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October 1966

Retrospective Data Concerning Childhood Loss of a Parent: I. Actuarial Estimates vs Recorded Frequencies of Orphanhood

Author Affiliations

From the Department of Psychiatry, Ohio State University College of Medicine, Columbus.

Arch Gen Psychiatry. 1966;15(4):354-361. doi:10.1001/archpsyc.1966.01730160018004

A HOLISTIC theory of psychopathology interprets the individual as the unique product of complex interactions between biological, psychological, and sociocultural determinants. It makes little sense to ask how much of a given characteristic in a single individual is determined by heredity and how much by environment, since both are essential to the survival of the organism. However, it is still pertinent to ask what proportion of a given characteristic in a total population is determined by specific hereditary or environmental influences. Stated another way, the heritability of a trait is the proportion of the population variance that is determined by genetic endowment.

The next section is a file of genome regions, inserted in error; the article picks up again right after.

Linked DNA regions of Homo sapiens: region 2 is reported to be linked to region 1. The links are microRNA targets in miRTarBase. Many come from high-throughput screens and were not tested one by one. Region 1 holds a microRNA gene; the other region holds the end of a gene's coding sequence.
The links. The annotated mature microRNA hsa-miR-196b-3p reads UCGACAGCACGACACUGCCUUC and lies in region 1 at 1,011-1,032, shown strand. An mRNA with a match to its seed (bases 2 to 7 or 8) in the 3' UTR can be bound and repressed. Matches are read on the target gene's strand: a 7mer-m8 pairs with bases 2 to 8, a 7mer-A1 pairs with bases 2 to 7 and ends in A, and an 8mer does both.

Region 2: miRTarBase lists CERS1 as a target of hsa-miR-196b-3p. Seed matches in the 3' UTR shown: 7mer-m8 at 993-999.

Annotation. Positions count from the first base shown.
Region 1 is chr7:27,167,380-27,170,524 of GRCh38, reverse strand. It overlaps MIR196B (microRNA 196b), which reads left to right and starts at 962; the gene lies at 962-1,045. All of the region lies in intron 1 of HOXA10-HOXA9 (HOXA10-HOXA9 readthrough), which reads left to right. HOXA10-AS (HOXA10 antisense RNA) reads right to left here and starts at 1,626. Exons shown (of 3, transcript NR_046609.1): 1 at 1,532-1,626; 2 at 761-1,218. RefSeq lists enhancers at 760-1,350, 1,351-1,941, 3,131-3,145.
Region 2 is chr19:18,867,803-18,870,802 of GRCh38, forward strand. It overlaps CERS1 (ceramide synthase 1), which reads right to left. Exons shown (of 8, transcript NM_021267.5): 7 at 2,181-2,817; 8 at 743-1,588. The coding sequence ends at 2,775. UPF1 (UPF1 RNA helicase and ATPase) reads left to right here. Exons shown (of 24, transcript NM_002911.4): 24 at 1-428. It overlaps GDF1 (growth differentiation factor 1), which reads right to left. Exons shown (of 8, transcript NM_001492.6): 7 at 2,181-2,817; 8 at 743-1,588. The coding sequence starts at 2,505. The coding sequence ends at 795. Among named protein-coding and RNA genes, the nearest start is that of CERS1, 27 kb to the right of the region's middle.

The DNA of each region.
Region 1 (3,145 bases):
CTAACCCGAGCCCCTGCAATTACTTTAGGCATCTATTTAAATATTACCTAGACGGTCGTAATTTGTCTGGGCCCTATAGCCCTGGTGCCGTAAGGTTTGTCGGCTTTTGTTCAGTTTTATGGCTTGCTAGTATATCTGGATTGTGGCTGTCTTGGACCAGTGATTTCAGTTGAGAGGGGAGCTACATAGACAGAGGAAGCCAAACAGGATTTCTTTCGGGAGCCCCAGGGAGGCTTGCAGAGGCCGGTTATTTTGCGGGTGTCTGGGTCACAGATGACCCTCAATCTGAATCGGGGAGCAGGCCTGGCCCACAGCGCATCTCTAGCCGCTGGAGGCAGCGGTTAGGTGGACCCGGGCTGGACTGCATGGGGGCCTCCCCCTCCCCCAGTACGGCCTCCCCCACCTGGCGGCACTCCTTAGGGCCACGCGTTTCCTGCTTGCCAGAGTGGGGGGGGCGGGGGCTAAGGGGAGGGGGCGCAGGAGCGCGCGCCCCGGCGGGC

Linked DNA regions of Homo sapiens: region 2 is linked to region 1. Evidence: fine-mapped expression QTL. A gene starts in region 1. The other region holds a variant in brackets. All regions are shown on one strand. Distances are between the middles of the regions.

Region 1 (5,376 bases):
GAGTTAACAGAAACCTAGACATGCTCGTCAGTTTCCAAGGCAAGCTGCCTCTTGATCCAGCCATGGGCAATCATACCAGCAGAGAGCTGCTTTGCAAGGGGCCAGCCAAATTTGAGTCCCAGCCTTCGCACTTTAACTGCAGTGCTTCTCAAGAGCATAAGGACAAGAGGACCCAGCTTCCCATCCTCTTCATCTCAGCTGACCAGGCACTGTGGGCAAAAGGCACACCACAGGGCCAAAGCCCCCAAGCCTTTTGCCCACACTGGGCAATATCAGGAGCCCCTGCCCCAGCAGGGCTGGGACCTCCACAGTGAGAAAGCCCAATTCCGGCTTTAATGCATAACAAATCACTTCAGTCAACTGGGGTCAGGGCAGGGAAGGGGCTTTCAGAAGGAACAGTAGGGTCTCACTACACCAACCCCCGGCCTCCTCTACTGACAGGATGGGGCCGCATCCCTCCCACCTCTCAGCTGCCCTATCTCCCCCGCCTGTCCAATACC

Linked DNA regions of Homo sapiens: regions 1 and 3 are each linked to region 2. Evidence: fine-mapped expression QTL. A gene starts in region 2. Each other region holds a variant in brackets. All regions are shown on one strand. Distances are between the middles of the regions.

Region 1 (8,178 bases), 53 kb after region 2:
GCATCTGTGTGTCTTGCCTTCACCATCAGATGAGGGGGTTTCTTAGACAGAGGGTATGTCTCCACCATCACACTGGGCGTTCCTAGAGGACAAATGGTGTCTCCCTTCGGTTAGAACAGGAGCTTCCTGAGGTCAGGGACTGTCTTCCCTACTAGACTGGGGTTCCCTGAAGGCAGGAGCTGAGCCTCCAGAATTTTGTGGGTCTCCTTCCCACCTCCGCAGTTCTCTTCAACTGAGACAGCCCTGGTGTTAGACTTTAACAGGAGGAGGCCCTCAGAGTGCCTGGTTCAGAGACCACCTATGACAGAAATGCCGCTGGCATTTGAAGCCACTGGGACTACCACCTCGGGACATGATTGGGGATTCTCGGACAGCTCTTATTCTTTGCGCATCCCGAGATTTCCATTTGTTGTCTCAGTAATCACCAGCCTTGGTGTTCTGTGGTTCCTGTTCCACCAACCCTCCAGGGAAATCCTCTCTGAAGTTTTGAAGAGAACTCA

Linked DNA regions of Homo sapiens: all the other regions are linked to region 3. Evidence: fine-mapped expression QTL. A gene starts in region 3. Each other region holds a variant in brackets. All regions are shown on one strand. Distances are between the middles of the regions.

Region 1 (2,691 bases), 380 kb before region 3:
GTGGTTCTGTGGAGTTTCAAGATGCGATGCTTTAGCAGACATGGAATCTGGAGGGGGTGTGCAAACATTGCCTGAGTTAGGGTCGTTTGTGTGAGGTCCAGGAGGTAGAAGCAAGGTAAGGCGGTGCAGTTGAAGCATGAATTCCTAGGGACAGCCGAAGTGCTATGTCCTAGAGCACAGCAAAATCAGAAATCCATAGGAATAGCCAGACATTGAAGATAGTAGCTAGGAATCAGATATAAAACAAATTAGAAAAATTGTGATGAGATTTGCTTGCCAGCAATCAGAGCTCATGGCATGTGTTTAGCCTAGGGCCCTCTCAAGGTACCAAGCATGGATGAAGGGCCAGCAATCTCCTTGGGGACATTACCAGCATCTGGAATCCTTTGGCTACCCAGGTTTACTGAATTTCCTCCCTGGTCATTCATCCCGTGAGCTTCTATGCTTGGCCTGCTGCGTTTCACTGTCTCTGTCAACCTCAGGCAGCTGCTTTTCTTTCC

Much of the population variance with respect to many forms of psychopathology is believed to be acquired or learned as a consequence of adverse postnatal environmental experiences, often referred to as psychological trauma, stress, or deprivation. Freud considered that in adults with

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